The demand from rail companies for high strength cement to be used for manufacturing sleepers put a pressure on cement manufacturers to produce special variants of cement. Such high grades of cement are also required in the construction of long span bridges, high rise structures and other structures of gigantic magnitude.

Broadly speaking:

• 33 Grade cement meets the requirement of small constructions

• 43 Grade cement is used for pre-cast concrete production and sleeper manufacture

• 53 Grade cement is used for heavy infrastructure and civil engineering applications.

One important point that must be remembered is that for most industrial and heavy applications, cement is not used directly but is rather an important input for concrete. Blended varieties of cement provide higher levels of strength and durability. While 53 Grade OPC has its own specific applications, it is not advisable to be used for ordinary structures.

Author :- Jack Albert is a dedicated writer writes for Jklakshmi, which is a brand cement industry also one of the best manufacturer in plaster of paris.

Wednesday, August 20, 2008

Safety with cement

When cement is mixed with water a highly alkaline solution (pH ~13) is produced by the dissolution of calcium, sodium and potassium hydroxides. Gloves, goggles and a filter mask should be used for protection. Hands should be washed after contact. Cement can cause serious burns if contact is prolonged or if skin is not washed promptly. Once the cement hydrates, the hardened mass can be safely touched without gloves.

In Scandinavia, France and the UK, the level of chromium(VI), which is thought to be toxic and a major skin irritant, may not exceed 2 ppm (parts per million).

Resourse :-

Visit our page for 43 grade opc

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Wednesday, July 30, 2008

Cement Calculator

The concrete calculator will save you a lot of time and headaches trying to remember all the forumulae for area and volume of cylinders and cubes.

When you go down to the local building supply store you will know exactly how many bags of pre-mix cement you will need. And if you are using a footing or one of the pre-formed footing bases, we have the volumes already pre-calculated for you.

Use our Cement calculator to quickly and accurately determine the volume of cement you will need for the footings or your deck.

If you are looking for Plaster of Paris then visit this page :-

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Tuesday, July 29, 2008

Pakistan starts exporting cement to India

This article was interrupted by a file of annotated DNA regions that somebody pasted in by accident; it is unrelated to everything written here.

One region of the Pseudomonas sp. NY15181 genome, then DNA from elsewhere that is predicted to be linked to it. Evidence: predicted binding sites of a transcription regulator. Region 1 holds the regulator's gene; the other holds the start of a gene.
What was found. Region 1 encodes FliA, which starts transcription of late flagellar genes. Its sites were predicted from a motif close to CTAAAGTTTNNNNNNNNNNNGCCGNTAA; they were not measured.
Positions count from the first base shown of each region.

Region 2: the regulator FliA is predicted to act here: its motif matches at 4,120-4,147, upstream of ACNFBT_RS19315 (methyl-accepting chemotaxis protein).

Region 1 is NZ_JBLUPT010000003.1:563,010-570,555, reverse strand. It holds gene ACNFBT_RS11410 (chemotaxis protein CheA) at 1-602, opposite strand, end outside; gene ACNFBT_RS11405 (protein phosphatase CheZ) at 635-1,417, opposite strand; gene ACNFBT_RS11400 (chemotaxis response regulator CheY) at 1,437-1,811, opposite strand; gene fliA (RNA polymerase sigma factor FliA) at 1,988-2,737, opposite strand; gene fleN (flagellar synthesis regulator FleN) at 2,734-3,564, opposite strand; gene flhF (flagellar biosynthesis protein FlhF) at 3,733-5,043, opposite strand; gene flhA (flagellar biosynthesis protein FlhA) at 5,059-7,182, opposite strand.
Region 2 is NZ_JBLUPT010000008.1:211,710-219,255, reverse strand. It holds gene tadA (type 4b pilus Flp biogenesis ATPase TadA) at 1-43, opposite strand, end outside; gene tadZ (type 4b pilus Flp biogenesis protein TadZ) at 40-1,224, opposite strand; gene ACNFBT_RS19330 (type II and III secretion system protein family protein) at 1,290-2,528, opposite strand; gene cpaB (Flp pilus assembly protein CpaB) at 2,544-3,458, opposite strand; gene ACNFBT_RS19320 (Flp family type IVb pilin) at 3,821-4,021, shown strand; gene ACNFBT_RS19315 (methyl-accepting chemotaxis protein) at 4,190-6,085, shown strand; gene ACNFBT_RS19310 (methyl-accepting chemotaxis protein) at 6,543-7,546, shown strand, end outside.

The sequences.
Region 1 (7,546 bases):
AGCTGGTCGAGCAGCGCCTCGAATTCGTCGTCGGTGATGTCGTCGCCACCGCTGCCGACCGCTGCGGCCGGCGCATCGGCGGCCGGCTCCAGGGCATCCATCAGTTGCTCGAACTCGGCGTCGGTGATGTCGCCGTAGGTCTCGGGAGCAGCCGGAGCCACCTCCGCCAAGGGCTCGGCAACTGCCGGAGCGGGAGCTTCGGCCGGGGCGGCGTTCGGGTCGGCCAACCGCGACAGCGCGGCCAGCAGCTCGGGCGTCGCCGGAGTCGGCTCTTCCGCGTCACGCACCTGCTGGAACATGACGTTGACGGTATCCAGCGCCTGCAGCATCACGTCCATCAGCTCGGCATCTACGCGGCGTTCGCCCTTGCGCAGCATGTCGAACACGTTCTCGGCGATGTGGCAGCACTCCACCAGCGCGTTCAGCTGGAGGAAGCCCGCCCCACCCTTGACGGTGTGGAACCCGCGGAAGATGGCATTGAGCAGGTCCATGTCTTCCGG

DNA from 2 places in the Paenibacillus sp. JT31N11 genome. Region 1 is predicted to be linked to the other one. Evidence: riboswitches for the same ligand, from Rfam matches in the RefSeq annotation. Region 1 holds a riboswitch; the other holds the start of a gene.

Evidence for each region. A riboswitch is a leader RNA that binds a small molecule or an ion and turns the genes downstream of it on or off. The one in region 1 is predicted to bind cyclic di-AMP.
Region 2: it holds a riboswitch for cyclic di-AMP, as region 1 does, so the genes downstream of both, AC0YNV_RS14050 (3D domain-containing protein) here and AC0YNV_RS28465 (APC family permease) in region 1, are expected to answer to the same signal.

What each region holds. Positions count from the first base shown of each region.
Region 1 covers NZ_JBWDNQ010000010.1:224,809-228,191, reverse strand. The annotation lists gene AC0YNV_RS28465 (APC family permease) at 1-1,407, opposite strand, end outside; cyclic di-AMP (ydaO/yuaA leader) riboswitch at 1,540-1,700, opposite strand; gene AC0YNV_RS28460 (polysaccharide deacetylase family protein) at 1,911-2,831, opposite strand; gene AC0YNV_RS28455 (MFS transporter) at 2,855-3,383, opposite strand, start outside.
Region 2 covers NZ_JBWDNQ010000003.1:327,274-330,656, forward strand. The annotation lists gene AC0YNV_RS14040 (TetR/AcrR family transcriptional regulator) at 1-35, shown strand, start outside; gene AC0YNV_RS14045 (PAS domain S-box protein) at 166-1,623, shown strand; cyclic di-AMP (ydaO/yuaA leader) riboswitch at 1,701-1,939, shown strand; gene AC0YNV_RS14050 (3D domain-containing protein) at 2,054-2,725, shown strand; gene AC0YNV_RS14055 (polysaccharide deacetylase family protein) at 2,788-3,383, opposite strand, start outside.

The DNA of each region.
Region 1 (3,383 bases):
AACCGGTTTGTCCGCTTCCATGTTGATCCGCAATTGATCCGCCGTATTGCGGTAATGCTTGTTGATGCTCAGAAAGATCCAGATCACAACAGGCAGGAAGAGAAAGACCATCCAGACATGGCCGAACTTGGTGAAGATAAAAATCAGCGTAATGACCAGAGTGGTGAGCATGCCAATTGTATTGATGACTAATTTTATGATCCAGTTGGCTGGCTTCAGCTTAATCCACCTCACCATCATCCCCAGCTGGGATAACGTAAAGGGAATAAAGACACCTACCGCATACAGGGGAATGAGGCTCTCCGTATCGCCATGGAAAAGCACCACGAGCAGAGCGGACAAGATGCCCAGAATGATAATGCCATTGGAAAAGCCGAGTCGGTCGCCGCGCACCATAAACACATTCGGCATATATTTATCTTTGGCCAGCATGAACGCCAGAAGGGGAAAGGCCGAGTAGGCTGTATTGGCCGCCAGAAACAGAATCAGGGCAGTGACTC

Bilateral trade between India and Pakistan has taken a significant step forward with at least five Pakistani companies approved by the Bureau of Indian Standards (BIS) starting to export cement to India while five more manufacturers have applied for certification.

'A total of 11 cement companies have been cleared by the BIS and four more have applied to get approval for export,' Shahzad Ahmed, secretary of All Pakistan Cement Manufacturers Association (APCMA), told IANS.

The idea of cement export from Pakistan surfaced during a meeting between Prime Minister Manmohan Singh and Pakistan's former prime minister Shaukat Aziz in 2005.

Pakistani exporters were encouraged by the Indian's government steps to abolish countervailing duty and additional customs duty, making imports viable.

visit this page for 53 grade opc cement.

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Monday, July 28, 2008

Green Scorpions target cement manufacturers

South Africa's environmental management inspector unit, the Green Scorpions, has started the first of a series of compliance inspections at various cement manufacturing facilities across the country, the government said on Tuesday.

The unit started its blitz, which signaled the start of the ‘Clean Cement' campaign, with an inspection at the Lafarge cement plant, in the North West province on Monday. Over the coming week, PPC facilities in Limpopo, Gauteng, Eastern Cape and the Western Cape would also be inspected.

The Green scorpions would monitor compliance with all environmental legislations, authorisations and permits applicable to each site.

The campaign follows the multi-year national environmental compliance campaign in the iron and steel and ferroalloy industry, known as Operation Ferro.

"The cement industry has been prioritised in this new environmental compliance campaign because of the growing demand for its products. An increase in construction and development projects in the country and rapid expansions in the cement sector means that the industry may contribute significantly to pollution if not mitigated and managed properly," said Department of Environmental Affairs and Tourism deputy DG for environmental quality and protection Joanne Yawitch.